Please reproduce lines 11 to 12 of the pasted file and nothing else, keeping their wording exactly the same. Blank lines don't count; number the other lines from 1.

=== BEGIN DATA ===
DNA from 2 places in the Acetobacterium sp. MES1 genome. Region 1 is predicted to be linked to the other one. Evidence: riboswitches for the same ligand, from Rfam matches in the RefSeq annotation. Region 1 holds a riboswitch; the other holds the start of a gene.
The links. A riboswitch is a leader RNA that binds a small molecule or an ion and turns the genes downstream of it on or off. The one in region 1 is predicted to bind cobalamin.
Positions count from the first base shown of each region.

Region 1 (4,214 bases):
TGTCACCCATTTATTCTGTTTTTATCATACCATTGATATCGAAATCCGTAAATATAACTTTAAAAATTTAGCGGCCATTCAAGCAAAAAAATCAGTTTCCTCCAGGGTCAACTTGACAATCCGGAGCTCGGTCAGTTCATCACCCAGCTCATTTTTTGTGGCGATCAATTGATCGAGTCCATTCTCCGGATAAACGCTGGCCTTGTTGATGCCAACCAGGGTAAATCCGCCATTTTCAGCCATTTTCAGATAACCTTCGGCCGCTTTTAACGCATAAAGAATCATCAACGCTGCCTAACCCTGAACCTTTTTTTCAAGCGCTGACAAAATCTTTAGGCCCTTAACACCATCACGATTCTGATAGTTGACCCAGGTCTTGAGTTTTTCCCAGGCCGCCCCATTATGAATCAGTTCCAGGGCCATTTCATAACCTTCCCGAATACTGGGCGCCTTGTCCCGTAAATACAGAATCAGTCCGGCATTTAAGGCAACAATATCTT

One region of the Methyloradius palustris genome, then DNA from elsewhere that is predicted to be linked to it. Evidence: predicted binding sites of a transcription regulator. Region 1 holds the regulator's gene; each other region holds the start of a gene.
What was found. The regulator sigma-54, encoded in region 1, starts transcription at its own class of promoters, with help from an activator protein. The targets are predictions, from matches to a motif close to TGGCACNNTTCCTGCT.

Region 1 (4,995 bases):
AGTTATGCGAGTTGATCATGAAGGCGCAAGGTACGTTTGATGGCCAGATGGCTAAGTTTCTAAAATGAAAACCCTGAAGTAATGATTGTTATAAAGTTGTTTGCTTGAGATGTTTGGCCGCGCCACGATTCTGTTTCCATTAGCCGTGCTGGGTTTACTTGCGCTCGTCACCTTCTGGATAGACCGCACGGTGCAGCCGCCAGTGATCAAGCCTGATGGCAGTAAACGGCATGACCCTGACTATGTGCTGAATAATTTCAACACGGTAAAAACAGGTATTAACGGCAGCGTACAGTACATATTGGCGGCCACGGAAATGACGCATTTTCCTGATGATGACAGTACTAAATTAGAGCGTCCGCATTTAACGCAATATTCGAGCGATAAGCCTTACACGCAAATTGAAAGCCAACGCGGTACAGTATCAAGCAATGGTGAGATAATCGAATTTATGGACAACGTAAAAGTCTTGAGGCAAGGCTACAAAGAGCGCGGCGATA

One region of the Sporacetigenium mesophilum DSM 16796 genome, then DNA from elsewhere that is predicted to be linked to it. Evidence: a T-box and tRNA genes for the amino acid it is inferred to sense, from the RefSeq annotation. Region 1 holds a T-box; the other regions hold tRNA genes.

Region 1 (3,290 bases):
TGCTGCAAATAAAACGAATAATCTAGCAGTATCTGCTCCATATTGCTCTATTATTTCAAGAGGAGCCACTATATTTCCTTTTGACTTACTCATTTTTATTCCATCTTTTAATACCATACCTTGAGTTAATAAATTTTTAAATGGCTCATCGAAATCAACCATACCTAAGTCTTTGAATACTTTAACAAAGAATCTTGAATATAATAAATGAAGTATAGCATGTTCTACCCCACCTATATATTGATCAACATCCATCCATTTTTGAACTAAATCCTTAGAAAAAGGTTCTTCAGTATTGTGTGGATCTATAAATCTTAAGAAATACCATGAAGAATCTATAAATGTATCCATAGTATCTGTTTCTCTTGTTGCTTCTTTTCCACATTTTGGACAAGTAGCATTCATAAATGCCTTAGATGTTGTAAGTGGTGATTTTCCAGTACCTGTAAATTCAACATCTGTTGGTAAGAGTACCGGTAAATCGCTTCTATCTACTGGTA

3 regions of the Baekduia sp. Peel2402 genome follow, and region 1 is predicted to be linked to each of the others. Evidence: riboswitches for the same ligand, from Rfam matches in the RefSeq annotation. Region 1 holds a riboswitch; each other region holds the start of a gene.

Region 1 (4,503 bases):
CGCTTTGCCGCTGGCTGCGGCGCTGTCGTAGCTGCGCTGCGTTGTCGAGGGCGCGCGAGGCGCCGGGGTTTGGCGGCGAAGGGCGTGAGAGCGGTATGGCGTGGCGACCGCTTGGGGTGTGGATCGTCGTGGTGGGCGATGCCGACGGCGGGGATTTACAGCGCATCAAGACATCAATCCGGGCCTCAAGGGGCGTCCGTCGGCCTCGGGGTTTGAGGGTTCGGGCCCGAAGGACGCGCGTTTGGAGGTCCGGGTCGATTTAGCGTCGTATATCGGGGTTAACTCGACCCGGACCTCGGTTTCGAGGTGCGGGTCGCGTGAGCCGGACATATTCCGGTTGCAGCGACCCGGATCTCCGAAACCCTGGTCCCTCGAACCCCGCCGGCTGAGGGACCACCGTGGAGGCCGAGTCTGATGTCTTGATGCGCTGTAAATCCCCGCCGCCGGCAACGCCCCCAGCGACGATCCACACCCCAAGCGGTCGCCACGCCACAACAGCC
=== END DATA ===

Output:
Region 1 (3,290 bases):
TGCTGCAAATAAAACGAATAATCTAGCAGTATCTGCTCCATATTGCTCTATTATTTCAAGAGGAGCCACTATATTTCCTTTTGACTTACTCATTTTTATTCCATCTTTTAATACCATACCTTGAGTTAATAAATTTTTAAATGGCTCATCGAAATCAACCATACCTAAGTCTTTGAATACTTTAACAAAGAATCTTGAATATAATAAATGAAGTATAGCATGTTCTACCCCACCTATATATTGATCAACATCCATCCATTTTTGAACTAAATCCTTAGAAAAAGGTTCTTCAGTATTGTGTGGATCTATAAATCTTAAGAAATACCATGAAGAATCTATAAATGTATCCATAGTATCTGTTTCTCTTGTTGCTTCTTTTCCACATTTTGGACAAGTAGCATTCATAAATGCCTTAGATGTTGTAAGTGGTGATTTTCCAGTACCTGTAAATTCAACATCTGTTGGTAAGAGTACCGGTAAATCGCTTCTATCTACTGGTA